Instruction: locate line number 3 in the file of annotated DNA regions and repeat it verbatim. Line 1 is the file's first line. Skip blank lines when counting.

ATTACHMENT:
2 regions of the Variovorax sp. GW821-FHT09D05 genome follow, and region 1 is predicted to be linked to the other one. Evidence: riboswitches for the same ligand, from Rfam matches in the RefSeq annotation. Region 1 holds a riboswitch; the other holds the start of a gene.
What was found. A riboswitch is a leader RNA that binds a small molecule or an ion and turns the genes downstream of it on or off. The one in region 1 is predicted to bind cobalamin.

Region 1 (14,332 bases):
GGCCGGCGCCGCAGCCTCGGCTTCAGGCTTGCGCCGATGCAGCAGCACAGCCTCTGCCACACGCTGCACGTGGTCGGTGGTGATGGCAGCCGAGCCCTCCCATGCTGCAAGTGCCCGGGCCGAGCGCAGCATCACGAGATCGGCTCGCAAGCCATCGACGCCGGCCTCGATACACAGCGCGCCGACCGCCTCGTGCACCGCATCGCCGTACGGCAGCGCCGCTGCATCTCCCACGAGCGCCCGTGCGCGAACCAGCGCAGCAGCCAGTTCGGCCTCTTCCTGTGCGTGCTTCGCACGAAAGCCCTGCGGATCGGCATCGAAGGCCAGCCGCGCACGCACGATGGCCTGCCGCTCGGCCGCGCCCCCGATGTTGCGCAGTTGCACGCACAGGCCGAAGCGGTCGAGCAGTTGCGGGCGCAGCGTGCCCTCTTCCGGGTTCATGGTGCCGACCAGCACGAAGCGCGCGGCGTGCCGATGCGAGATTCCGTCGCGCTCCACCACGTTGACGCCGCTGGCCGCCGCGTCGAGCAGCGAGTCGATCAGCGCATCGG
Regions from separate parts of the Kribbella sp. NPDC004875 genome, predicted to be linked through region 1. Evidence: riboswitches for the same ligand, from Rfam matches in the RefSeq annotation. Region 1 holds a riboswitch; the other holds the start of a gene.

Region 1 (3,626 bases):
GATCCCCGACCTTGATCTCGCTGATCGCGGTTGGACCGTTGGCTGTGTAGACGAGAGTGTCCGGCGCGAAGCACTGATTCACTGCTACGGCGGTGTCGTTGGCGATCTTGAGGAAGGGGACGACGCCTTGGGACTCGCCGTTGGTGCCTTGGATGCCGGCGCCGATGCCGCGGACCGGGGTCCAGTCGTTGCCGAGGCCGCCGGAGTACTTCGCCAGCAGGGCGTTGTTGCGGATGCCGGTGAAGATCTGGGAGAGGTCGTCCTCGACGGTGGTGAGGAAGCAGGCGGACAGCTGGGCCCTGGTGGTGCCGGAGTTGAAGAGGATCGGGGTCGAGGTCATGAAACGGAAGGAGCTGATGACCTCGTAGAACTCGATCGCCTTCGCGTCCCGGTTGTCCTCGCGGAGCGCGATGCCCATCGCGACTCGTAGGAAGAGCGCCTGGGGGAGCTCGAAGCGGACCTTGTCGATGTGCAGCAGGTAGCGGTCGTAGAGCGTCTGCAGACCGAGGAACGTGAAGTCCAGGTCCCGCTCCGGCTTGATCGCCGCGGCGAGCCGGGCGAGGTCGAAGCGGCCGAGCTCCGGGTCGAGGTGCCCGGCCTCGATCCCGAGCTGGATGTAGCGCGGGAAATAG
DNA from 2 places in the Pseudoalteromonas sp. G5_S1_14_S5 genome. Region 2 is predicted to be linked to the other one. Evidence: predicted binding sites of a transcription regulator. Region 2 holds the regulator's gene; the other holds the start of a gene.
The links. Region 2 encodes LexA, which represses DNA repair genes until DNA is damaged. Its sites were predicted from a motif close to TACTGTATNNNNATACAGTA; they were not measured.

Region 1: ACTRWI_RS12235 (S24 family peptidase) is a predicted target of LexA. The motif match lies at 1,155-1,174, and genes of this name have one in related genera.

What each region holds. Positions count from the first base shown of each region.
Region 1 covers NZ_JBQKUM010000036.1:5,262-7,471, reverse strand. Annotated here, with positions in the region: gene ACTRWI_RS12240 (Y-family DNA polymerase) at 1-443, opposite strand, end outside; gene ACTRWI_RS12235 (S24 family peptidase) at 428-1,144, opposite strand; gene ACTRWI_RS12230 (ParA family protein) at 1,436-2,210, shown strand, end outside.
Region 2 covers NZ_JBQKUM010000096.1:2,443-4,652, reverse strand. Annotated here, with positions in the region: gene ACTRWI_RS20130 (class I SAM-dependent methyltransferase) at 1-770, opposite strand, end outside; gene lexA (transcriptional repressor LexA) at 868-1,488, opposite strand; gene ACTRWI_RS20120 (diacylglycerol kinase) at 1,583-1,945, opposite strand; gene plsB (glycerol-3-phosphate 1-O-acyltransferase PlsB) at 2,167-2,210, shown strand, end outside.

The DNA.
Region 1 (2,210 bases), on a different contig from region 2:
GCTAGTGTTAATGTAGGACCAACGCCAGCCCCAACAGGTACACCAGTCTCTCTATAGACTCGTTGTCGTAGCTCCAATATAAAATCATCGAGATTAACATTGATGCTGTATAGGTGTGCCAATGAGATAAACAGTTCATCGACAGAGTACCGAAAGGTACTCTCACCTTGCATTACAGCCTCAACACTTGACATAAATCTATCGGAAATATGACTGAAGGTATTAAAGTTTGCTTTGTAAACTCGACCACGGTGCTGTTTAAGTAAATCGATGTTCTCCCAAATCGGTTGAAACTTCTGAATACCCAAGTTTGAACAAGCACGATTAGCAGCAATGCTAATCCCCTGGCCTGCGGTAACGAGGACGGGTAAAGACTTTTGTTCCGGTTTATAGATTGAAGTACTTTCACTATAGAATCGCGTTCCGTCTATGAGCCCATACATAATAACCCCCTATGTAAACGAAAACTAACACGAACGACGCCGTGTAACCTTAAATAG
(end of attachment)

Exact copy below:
Region 1 (14,332 bases):